|Oral Rehydration Therapy and the Control of Diarrheal Diseases (Peace Corps, 1985, 566 pages)|
|Module Six: Community health education|
|Session 18 - adapting and pretesting health education materials on ORT for controlling diarrheal diseases|
The Academy for Educational Development is a nonprofit service organization active in many areas of education. Under contract to the Offices of Health and Education, Science and Technology Bureau (ST/H, ST/ED), United States Agency for International Development, the Academy is assisting the Ministries of Health in Honduras and The Gambia to develop comprehensive public education campaigns on prevention and treatment of infant diarrhea. The campaigns combine broadcast radio, simple print material, and health worker instruction in an effort to provide practical information to rural women.
Following its developmental investigation of diarrhea-related beliefs and practices among rural Gambian mothers, the Mass Media for Infant Health Project identified a core set of messages to address to this primary audience during the first year (1982) or the project's educational campaign.
Organized around the concept of a "special diet for diarrhea," the campaign promoted a threefold response to a bout of diarrhea: (1) preventive oral rehydrations using a home-mixed sugar-salt solution; (2) continuation of breast-feeding; and (3) feeding of solid foods both during and after the bout and extra food once the bout has subsided. This latter feeding message was designed to address the nutritional problem of wasting that occurs among Gambian children-the most worrisome aspect of the chronic diarrhea they suffer during the rainy season and to counter the practice common among Gambian women of reverting from solid foods to watery gruels of little nutritional value in feeding their sick children.
Such nutrition advice is widely recognized as an integral part of the treatment of diarrhea. WHO's Programme for the Control of Diarrhoeal Diseases, for example, states the following:
"In the management of acute diarrhoea it is essential to repair whatever nutritional deficit arises and to maintain nutrition during the diarrhoea illness. This deficit results from reduced food intake due to anorexia and withholding of food, and from nutrient loss due to vomiting and mal-absorption. There is no physiological basis for "resting" the bowel during or following acute diarrhoea. In fact, fasting has been shown to reduce further the ability of the small intestine to absorb a variety of nutrients. Even during acute diarrhoea, 60% of the normal absorption of nutrients occurs. This is particularly true for fats and oils, which can provide a large amount of energy for the quantity eaten. Greater weight gain her been documented in infants given a liberal dietary intake during diarrhoea when compared with others on e more restricted intake."
(A Manual for the Treatment of Acute Diarrhoea, WHO/CDD/SER/8O.2, p.11)
In early 1983, the Mass Media Projects implementation team conducted a formative evaluation for the purpose of assessing the progress of its campaign to date and to guide the development of second-year messages. At about the same time, Stanford University, which is conducting a separate but concurrent impact evaluation of the project, produced its initial set of data on the learning and adoption among Gambian mothers of the campaign's key messages.
Both evaluations indicated the same pattern of response to the "diet for diarrhea" messages: while as many as half of the Gambia's rural women appeared to have learned the campaign's formula for mixing sugar-salt solution and begun using it, fewer than a third had adopted the "give solid foods" message. To cite the Stanford data:
"64% of the women interviewed in December 1982 knew the entire sugar-salt solution formula correctly.... The proportion giving sugar-salt solution has risen 450% during the course of the campaign (from 20.6% to 89.3% of those mothers who treat their child themselves).... The use of solids, starting at a very low level (13.6%) has more than doubled (to 29.5%), but 70% of these women still do not offer solids to their children during diarrhoea."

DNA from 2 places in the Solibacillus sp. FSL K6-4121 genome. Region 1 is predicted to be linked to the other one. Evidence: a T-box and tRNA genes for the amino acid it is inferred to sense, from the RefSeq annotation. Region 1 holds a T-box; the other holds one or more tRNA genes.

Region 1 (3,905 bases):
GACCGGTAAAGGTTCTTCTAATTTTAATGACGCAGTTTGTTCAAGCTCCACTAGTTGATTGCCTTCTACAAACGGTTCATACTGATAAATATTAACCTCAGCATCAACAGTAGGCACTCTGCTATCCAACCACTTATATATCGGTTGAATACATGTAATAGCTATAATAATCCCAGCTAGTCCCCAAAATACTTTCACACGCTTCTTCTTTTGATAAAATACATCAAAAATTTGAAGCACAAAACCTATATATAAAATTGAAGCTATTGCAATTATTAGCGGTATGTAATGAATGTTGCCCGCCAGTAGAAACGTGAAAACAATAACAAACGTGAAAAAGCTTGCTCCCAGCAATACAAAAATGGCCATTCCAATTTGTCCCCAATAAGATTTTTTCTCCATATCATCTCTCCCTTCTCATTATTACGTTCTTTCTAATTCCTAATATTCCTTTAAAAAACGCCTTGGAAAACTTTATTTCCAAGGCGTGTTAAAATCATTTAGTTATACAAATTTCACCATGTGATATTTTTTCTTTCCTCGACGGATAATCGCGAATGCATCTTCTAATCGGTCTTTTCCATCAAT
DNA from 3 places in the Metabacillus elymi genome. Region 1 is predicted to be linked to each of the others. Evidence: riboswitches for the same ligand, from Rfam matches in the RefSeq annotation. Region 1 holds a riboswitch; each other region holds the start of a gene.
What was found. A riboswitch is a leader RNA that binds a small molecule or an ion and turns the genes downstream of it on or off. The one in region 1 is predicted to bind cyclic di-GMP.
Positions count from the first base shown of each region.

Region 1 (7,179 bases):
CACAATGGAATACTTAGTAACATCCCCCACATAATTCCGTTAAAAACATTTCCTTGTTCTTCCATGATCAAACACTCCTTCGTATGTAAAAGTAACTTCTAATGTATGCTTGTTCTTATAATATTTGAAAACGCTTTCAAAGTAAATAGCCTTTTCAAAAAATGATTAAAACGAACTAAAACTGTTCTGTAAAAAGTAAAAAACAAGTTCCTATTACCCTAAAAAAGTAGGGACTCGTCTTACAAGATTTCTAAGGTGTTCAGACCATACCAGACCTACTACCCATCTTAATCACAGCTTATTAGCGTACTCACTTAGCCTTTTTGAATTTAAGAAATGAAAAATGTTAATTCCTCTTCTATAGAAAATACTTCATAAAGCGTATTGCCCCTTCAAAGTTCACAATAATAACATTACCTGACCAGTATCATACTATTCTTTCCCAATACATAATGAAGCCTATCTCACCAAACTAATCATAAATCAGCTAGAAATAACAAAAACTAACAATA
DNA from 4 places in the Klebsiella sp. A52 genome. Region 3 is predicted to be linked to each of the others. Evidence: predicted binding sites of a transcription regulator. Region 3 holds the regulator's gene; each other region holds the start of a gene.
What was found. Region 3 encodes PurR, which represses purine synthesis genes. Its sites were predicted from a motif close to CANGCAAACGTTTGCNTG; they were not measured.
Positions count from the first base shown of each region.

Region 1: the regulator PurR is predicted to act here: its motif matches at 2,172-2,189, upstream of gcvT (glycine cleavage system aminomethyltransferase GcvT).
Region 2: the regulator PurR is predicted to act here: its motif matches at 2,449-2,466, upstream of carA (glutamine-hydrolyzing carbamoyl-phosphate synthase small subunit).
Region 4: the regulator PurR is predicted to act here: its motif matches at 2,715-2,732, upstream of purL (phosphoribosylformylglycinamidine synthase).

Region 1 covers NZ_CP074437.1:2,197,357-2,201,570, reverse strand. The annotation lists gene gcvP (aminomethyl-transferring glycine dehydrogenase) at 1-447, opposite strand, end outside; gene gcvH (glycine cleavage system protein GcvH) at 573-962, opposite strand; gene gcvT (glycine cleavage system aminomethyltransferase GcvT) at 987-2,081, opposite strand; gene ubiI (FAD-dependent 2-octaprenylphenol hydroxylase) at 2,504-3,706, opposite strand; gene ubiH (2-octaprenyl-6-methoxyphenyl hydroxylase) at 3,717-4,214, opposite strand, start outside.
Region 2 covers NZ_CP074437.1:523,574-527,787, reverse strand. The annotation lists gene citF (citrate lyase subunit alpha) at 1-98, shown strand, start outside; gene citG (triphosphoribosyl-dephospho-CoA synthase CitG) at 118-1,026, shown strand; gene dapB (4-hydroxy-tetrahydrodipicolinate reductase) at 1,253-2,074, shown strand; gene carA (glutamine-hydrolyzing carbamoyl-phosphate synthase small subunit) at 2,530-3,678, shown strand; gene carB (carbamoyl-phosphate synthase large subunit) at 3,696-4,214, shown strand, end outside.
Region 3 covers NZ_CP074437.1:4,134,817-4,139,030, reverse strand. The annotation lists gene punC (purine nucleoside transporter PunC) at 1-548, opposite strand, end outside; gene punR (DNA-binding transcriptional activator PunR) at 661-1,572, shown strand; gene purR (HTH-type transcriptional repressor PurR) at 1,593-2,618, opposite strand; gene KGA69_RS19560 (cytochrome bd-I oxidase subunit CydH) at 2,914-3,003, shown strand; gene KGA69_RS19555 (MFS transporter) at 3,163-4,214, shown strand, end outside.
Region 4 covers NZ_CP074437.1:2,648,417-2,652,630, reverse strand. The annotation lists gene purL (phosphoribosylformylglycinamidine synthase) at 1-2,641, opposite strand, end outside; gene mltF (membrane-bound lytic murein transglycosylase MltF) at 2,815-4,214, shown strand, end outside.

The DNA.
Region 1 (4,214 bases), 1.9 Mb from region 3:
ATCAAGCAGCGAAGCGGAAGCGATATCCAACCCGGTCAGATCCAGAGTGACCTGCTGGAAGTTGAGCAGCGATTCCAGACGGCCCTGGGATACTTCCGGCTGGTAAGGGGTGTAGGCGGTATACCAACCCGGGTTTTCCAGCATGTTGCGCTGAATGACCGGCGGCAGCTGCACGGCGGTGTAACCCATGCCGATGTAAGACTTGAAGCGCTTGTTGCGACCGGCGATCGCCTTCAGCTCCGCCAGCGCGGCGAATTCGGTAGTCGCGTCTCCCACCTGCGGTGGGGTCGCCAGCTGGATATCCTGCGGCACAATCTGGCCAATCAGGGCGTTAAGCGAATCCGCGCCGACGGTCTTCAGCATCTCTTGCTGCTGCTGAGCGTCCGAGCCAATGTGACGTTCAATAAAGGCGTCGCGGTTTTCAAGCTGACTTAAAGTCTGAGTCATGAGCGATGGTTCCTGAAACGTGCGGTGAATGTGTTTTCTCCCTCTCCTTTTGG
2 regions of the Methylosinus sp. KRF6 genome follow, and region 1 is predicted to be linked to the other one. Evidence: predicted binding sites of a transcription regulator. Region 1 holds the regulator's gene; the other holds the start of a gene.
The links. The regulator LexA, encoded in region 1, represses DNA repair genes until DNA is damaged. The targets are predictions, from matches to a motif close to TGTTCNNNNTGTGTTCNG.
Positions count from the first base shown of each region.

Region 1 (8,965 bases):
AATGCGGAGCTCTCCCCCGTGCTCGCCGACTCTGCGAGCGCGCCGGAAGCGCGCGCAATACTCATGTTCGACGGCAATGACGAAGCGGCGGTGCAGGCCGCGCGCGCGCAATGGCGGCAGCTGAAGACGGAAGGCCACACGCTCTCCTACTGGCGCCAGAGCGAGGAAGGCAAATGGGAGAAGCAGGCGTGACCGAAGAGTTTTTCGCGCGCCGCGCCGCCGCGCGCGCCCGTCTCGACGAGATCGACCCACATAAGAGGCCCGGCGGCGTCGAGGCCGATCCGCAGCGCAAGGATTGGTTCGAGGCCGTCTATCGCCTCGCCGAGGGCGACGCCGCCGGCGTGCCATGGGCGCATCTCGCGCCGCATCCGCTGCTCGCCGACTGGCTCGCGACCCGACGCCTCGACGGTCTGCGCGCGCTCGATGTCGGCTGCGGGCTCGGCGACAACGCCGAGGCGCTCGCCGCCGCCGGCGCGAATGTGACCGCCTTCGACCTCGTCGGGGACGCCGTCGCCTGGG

(Mass Media Project Evaluation Unit, Quarterly Report #6, February 28, 1983)
INTERPRETATION OF RESULTS
Several explanations for this discrepancy were considered, including the obvious possibility that the ORT messages had been better been given because they had received much greater exposure during the first year. Indeed, the peak of the campaign's first-year activity was a highly publicized national educational lottery over Radio Gambia in which 150,000 handbills illustrating the sugar-salt solution formula were distributed and prizes were awarded on the basis of knowledge of the formula and how to administer it.
Another plausible interpretation was that the solid foods message was too crudely formulated. "Give solid foods during diarrhea" was very possibly contraindicated in the minds of many mothers by the anorexia children often suffer during diarrhea: a sick child may be reluctant to take any kind of food, let alone solid foods. The message also obviously did not apply to an unweaned child.
Project staff thus decided to reformulate the campaign feeding messages and to make feeding the primary focus of the 1983 rainy season phase of the campaign, just as oral rehydration had been the first year.
REVISED FEEDING MESSAGES
The list of revised feeding messages is as follows:
· Continue breast-feeding
· Give sugar-salt solution to prevent dehydration and to restore appetite. Remember the 3/8/1 formula. (3 Julpearl bottles of water, 8 Julpearl cape of sugar, and 1 cap of salt.)
· Try to give the child small, frequent feeds even if he has little appetite.
· Add some sugar or milk to the child's pap at the time of feeding to increase its palatability.
· Once the child's appetite has returned, give solid foods like nyankatango (mbahal), nyelengo (nyeleng) futo (chere), and mani fajiringo (malo bunye bahal) to restore weight and power.
· Oil, sugar, milk, and pounded groundouts add extra power to foods. Add some of these to the child's food to increase its power.
· Give an extra meal to the child for at least two days after the diarrhea has ended, and keep giving extra food until his weight and power are fully restored.
CHANGES IN EMPHASIS
These revised messages reflect the following changes in emphasis from the project's first-year messages: